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PROSE V. POLTRY

Soldier-From the American army at Erie, sir. . | best feather bed I have ; you shall have the last Patrick - And what in the deviłdo you want here? supper and breafast that my farm can supply, whiclay

Soldier--I want shelter to-night; will you permit thank the Lord, is none of the worst ; you sball dau.de me to spread my blanket on your floor and sleep to as much water as you choose, provided you mu night?

with plenty of good wine or spirits, and proper Patrick Devil take me if I do, John Wilson, that's also you prefer it. Come in my hearty, come in, fat.

feel yourself at home. It shall never be said, 11* Soldier-On your kitchen floor, sir?

Patrick O'Flaherty treated a man scurvily wbw La Patrick-Not I, by the Hill o'llowth-that's flat. been fighting for the dear country which gave La Soldier-In your stable then ?

protection-ihat's flat. Patrick-I'm dd if I do that either-that's flat. Soldier-I am dying with hunger : give me but a

Mr. Gifford to Mr. Haslitt. bone and a crust; I ask no more.

What we read from your pen we remember no more Patrick-The devil blow me if I do, sir-that's

Mr. Hazlitt to Mr. Gifford. fiat.

What we read from your pen we remember before. Soldier-Give me some water to quench my thirst, I beg of you.

THE TWO HERVEYS. Patrick--Beg and be hanged, I'll do no such

Two Herveys had a mutual wish thing—that's flat.

To please in separate stations ; Soldier-Sir, I have been fighting to secure the

The one invented" Sauce for Fish,"

The other " Meditations." blessings you enjoy ; I have assisted in contributing to the glory and welfare of the country which has

Each has his pungent powers applied,

To aid the dead and dying ; hospitably received you, and can you so inhospitably reject me from your house?

That relishes a “ Soal," when fried, Patrick-Reject you, who in the devil talked a

This saves the “ Soul" froin frying, word about rejecting you ? May be I am not the scurvy spalpeen you take me to be, John Wilson. The following, said to be from the pen of the aus You asked me to let you lie on my floor, my kitchen of Palestine, was circulated in MS. some yean rez floor, or in my stable; now, by the powers, d'ye think in the University of Oxford. It was occascaded to I'd let a perfect stranger do that, when I have half a the elopement and marriage of a daughter of an dozen soft feather beds all empty? No, by the Hill the Professors with her father's footman; the line o'Howth, John, that's flat. In the second place whose name was Arabella, choosing this step, moet you told me you were dying with hunger, and than be constrained to receive the addresses wanted a bone and a crust to eat; now, honey, d'ye elderly gentleman, who, froin a peculiaring is think I'll feed a hungry man on bones and crust, gait, was nicknamed Dr. Toe. when my yard is full of fat pullets, and turkeys, and Twixt fugt-man John and Dr. Toe, pigs ? No, by the powers, not I-that's flat. 'In the A rivalship befell; third place, you asked me for some simple water to Which should prove the favour'd bean quench your thirst ; now as my water is none of the To bear away the Belle. best, I never give it to a poor traveller without mixing The foot-man won the lady's barat, it with plenty of wine, brandy, whiskey, or something And who can blame her! Do man; else wholesome and cooling. Come into my house, The whole prevail'd against a part, my honey; deyil blow me, but you shall sleep in the 'Twas foot-man versus Tac-man.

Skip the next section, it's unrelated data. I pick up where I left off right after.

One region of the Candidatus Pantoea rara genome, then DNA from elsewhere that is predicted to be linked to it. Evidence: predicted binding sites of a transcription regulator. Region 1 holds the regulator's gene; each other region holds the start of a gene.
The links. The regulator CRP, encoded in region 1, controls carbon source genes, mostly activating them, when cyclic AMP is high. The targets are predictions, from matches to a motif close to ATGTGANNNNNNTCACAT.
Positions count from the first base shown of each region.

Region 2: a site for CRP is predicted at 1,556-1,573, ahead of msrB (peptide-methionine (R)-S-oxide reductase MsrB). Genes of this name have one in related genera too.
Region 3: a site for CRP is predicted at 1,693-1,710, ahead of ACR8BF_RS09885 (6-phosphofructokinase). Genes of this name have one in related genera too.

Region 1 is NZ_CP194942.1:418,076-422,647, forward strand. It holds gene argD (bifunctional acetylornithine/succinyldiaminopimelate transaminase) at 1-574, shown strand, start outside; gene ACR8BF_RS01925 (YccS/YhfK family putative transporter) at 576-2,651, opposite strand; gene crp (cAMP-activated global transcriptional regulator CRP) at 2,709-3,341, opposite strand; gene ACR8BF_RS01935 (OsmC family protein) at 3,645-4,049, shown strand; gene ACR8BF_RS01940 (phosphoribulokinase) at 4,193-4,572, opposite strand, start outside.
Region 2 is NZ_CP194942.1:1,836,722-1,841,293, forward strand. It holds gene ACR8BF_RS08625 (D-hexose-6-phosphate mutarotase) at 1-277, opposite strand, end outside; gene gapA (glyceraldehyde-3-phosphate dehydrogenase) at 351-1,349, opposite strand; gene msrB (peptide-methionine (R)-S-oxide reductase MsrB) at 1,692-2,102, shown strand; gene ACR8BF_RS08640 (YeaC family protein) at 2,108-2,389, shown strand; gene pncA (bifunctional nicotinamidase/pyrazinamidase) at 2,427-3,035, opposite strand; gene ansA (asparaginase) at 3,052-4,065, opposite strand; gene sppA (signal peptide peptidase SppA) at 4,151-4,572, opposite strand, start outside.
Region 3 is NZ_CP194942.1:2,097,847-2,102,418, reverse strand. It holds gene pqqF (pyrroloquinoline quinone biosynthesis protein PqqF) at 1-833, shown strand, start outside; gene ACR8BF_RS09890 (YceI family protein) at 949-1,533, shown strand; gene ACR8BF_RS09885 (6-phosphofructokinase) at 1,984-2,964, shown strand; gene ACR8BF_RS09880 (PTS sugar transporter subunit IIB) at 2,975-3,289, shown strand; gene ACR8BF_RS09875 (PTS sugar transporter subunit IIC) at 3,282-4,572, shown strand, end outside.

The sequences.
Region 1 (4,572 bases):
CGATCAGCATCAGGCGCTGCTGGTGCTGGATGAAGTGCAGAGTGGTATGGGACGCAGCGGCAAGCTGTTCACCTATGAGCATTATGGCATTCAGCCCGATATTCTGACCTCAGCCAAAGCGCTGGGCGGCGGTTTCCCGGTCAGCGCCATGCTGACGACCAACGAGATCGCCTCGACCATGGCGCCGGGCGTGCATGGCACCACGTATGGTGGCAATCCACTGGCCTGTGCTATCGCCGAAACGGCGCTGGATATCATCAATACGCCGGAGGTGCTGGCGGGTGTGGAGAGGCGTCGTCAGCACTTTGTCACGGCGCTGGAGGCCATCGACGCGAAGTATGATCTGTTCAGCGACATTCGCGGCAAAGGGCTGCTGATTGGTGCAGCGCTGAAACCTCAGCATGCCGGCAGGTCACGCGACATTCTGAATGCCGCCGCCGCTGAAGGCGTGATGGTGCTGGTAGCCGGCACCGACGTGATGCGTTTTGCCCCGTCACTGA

PIVAL LOVERS,

NOVEL CRIN COX.

THE OPERA.

MUSICAL PERFECTION.

a silent feniale horizontally! you must have made A young officer, a cornet in a regiment, being hos soine mistake!”-“ Not in the least," answered the vitably entertained by a neighbouring farnier, förmed coffin-monger, “ handsome bearse -- three couches

deliberate plan to soduce his wife. The usual and sis-well-dressed mutes -- handsome pall-19site was laid, and such assiduity preserved, that it body, your honour, could do it for less.” The genEvald not escape the eye of the farmer; but, de ulegan rejoined: “It is a large sum, hut, as I am pending on bis wife's constancy, he did not forbid satisfied the poor woman would have given twice as the military advances of his guest

. In process of much to bury me, I must not be behind her in an one, however, the lady, who despised the advances act of kindness ; there is a check for the amount.” of the captain, took an opportunity of stating the wbole case to her busband : in consequence of which • pian was laid, and the execution nearly proved

An Opera, like a pill'ry may be sais!, futal to the lover. The farmer one day invited all

To nail our Ears down, but expose our Ilead. she officers of the regiment to dine with him, except the captain; and the captain was not a little rallied

After one of the first musicians had been playing upon the neglect at the mess-room, where he had orien said he should make the farmer's wife one of strument, and was receiving applause for his great

a solo, and shown a great many tricks upon his inis regimental followers. However, the day previous execution, a Lady observed to Dr. Johnson, how les the dinner, the captain receired a letter from the amazingly difficult the performance most

be. wy, intimating that if he would attend at the garden “ Madam,” said the doctor,." I wish it had been gate at lalí-past ten the sacio night, he should be anducted to a much more delicate entertainment

impossible." 120 eating and drinking. All things were prepared -the officers dined with the farmer-and the cap A Member of the modern great $11, true to his appointment, met an Abigail, who

Pass'd Sawney with his budget: educted him to her mistress's bed-room. He was The peer was in bis car of state, an under the bed-clothes, and scarcely there before